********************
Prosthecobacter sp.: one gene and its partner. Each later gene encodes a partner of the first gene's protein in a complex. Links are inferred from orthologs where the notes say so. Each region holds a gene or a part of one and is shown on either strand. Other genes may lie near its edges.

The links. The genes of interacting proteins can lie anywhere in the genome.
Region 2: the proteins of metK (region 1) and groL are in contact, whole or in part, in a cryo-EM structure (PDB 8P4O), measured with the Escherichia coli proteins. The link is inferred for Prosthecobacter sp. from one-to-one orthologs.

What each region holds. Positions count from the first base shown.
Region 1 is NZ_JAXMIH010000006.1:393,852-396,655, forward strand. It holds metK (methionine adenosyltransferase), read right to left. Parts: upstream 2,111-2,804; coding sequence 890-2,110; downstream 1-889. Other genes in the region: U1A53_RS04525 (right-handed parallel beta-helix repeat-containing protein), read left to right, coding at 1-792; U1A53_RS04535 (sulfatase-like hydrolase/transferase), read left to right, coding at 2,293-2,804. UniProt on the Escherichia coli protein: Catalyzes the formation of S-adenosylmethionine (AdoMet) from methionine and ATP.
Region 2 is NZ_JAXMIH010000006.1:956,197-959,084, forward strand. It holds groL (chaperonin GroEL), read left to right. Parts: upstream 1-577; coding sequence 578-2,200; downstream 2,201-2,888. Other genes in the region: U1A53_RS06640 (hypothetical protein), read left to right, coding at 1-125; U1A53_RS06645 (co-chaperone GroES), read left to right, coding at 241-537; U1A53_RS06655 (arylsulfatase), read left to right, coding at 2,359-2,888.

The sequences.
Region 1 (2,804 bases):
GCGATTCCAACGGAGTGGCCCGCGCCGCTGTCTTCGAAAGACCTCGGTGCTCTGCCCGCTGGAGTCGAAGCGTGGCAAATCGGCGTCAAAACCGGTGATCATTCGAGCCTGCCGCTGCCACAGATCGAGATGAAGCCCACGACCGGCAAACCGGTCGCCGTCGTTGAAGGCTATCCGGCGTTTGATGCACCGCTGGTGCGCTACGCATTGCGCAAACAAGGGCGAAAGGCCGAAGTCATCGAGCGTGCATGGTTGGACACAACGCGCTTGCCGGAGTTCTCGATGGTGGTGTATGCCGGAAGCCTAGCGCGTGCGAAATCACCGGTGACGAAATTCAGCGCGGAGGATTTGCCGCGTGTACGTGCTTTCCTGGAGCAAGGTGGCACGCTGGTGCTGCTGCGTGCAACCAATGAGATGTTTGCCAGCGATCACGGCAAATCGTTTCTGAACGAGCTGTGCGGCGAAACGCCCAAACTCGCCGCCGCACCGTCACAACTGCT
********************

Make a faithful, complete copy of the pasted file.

Prosthecobacter sp.: one gene and its partner. Each later gene encodes a partner of the first gene's protein in a complex. Links are inferred from orthologs where the notes say so. Each region holds a gene or a part of one and is shown on either strand. Other genes may lie near its edges.

The links. The genes of interacting proteins can lie anywhere in the genome.
Region 2: the proteins of metK (region 1) and groL are in contact, whole or in part, in a cryo-EM structure (PDB 8P4O), measured with the Escherichia coli proteins. The link is inferred for Prosthecobacter sp. from one-to-one orthologs.

What each region holds. Positions count from the first base shown.
Region 1 is NZ_JAXMIH010000006.1:393,852-396,655, forward strand. It holds metK (methionine adenosyltransferase), read right to left. Parts: upstream 2,111-2,804; coding sequence 890-2,110; downstream 1-889. Other genes in the region: U1A53_RS04525 (right-handed parallel beta-helix repeat-containing protein), read left to right, coding at 1-792; U1A53_RS04535 (sulfatase-like hydrolase/transferase), read left to right, coding at 2,293-2,804. UniProt on the Escherichia coli protein: Catalyzes the formation of S-adenosylmethionine (AdoMet) from methionine and ATP.
Region 2 is NZ_JAXMIH010000006.1:956,197-959,084, forward strand. It holds groL (chaperonin GroEL), read left to right. Parts: upstream 1-577; coding sequence 578-2,200; downstream 2,201-2,888. Other genes in the region: U1A53_RS06640 (hypothetical protein), read left to right, coding at 1-125; U1A53_RS06645 (co-chaperone GroES), read left to right, coding at 241-537; U1A53_RS06655 (arylsulfatase), read left to right, coding at 2,359-2,888.

The sequences.
Region 1 (2,804 bases):
GCGATTCCAACGGAGTGGCCCGCGCCGCTGTCTTCGAAAGACCTCGGTGCTCTGCCCGCTGGAGTCGAAGCGTGGCAAATCGGCGTCAAAACCGGTGATCATTCGAGCCTGCCGCTGCCACAGATCGAGATGAAGCCCACGACCGGCAAACCGGTCGCCGTCGTTGAAGGCTATCCGGCGTTTGATGCACCGCTGGTGCGCTACGCATTGCGCAAACAAGGGCGAAAGGCCGAAGTCATCGAGCGTGCATGGTTGGACACAACGCGCTTGCCGGAGTTCTCGATGGTGGTGTATGCCGGAAGCCTAGCGCGTGCGAAATCACCGGTGACGAAATTCAGCGCGGAGGATTTGCCGCGTGTACGTGCTTTCCTGGAGCAAGGTGGCACGCTGGTGCTGCTGCGTGCAACCAATGAGATGTTTGCCAGCGATCACGGCAAATCGTTTCTGAACGAGCTGTGCGGCGAAACGCCCAAACTCGCCGCCGCACCGTCACAACTGCT